The US Food and Drug Administration (FDA) announced the approval of eribulin (Halaven) for the treatment of unresectable, metastatic liposarcoma in patients who have received prior chemotherapy with an anthracycline.
The FDA granted a Priority Review designation for the agent in September 2015; the application included both liposarcoma and leiomyosarcoma patients, though the new approval covers only liposarcoma.
“Halaven is the first drug approved for patients with liposarcoma that has demonstrated an improvement in survival time,” said Richard Pazdur, MD, of the FDA’s Center for Drug Evaluation and Research, in a press release. Eribulin is a microtubule dynamics inhibitor that acts as a cytotoxic agent.
The approval is based on results from a randomized, open-label, phase III trial comparing eribulin with dacarbazine. Results from the full trial were presented at the 2015 American Society of Clinical Oncology Annual Meeting in Chicago; it included 452 patients with liposarcoma and leiomyosarcoma, all of whom had been previously treated with at least two therapies including an anthracycline.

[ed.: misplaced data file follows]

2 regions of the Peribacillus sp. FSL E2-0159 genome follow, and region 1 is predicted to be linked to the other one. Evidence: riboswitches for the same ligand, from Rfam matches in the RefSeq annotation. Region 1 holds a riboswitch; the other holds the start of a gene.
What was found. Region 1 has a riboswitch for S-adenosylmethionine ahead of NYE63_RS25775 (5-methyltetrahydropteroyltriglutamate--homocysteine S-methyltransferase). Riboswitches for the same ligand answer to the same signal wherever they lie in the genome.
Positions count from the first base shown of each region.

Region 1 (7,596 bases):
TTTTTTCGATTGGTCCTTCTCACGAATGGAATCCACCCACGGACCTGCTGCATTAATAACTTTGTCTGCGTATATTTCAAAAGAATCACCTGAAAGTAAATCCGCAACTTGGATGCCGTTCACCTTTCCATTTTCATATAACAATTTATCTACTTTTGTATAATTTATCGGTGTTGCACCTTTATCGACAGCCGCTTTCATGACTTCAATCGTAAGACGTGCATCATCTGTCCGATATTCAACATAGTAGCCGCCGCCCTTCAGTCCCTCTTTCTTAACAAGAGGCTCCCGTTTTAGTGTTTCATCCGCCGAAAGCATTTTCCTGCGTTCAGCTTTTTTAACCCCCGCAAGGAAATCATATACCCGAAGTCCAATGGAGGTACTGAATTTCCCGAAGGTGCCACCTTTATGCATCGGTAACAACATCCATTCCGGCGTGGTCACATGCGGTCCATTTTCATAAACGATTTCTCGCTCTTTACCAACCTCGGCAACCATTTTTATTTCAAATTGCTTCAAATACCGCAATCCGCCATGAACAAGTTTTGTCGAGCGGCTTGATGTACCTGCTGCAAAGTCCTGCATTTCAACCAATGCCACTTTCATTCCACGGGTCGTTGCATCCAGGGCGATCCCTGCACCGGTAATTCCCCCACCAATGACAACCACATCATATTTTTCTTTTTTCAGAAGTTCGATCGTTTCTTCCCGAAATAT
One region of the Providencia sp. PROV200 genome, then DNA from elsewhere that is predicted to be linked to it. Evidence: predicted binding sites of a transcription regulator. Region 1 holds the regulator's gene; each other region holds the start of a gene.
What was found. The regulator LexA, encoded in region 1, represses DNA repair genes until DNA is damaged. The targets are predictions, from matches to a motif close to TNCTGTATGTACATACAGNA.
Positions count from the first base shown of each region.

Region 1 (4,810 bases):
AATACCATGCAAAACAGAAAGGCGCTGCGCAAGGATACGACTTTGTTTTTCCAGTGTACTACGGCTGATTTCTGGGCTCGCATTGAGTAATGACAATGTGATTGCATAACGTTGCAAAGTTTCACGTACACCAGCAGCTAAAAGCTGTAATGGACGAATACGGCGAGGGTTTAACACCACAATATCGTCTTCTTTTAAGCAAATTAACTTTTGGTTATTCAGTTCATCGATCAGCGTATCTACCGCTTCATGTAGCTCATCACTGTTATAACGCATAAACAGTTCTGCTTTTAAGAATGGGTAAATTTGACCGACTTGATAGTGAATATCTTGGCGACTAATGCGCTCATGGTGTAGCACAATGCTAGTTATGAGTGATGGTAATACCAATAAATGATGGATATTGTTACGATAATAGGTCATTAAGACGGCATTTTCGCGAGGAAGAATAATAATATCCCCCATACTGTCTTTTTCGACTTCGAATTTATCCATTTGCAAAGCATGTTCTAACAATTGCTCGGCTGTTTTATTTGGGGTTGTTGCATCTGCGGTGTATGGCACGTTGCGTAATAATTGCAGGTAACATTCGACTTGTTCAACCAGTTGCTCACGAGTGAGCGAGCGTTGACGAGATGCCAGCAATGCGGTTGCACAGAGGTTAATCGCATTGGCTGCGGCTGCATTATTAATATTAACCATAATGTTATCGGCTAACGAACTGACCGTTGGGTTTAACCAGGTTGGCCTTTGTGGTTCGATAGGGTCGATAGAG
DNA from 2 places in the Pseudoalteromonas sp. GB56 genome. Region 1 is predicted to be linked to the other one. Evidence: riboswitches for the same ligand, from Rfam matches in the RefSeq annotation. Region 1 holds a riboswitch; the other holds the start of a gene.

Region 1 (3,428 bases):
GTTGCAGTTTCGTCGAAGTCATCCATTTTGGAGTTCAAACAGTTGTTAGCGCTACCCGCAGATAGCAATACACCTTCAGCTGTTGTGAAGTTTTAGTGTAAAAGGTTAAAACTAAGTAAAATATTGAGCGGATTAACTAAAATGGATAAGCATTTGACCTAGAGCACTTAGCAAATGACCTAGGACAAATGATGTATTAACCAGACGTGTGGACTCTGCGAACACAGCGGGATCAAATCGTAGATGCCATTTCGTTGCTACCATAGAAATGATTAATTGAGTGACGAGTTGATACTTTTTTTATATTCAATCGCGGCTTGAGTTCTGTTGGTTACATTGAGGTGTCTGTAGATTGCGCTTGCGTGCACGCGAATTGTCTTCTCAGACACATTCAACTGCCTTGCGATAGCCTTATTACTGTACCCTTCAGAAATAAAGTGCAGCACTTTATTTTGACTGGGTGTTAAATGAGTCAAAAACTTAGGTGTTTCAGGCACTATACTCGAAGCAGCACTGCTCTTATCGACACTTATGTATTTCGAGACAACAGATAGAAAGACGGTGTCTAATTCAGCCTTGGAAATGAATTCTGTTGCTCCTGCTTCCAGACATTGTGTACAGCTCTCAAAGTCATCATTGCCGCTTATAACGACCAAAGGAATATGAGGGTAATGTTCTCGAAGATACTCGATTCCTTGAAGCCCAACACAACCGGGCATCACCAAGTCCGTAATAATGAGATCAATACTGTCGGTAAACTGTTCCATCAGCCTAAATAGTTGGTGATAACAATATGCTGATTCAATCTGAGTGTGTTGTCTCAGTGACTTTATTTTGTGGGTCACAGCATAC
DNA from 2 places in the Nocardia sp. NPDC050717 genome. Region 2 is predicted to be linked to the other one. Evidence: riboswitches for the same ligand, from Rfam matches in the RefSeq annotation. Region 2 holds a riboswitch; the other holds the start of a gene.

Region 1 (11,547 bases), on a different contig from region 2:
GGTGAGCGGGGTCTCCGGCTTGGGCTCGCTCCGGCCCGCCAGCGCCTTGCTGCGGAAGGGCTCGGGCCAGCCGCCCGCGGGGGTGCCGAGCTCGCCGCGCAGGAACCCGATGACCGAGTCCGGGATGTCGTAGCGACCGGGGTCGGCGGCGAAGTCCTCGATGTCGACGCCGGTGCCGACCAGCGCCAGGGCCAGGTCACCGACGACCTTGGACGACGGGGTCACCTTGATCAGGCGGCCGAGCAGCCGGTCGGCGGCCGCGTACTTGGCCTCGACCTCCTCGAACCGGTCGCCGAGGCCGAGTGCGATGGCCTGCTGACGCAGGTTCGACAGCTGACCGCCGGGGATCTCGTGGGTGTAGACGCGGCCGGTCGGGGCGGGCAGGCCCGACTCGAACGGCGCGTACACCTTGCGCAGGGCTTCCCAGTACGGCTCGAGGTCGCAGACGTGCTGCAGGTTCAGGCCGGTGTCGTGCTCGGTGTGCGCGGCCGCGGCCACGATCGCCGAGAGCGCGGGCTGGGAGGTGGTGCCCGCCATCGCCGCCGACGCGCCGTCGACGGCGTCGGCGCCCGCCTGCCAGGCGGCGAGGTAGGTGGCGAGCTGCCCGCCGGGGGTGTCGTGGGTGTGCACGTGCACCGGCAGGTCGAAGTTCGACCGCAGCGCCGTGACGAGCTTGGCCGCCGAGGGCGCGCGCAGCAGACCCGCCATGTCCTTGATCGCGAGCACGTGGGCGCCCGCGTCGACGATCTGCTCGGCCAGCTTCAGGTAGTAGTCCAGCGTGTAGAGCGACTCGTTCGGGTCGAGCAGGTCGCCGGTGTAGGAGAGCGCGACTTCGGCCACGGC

In the full cohort, the median overall survival with eribulin was 13.5 months, compared with 11.5 months with dacarbazine, for a hazard ratio of 0.768 (95% CI, 0.618-0.954; P = .017). Progression-free survival was similar between the two groups, at 2.6 months in both (P = .229). At 12 weeks, the progression-free survival rate was 33% for eribulin and 29% for dacarbazine.
The FDA cited a subgroup from this trial including only 143 patients with liposarcoma. In these patients, the median overall survival was 15.6 with eribulin and only 8.4 months with dacarbazine.
In the full study presented last year, dose reductions were required in 26% of eribulin patients and 14% of dacarbazine patients. Treatment-emergent adverse events were more common with eribulin, including those of grade 3 or 4. The most common adverse events included neutropenia, pyrexia, peripheral sensory neuropathy, and alopecia.
The presenting author, Patrick Schöffski, MD, MPH, of University Hospitals Leuven in Belgium, said at the time that this was the first phase III trial to show an overall survival benefit compared with an active agent. “The efficacy of available drugs for initial therapy of sarcomas is very unsatisfactory, and patients whose disease progresses despite two or more lines of treatment have a very poor prognosis,” he said.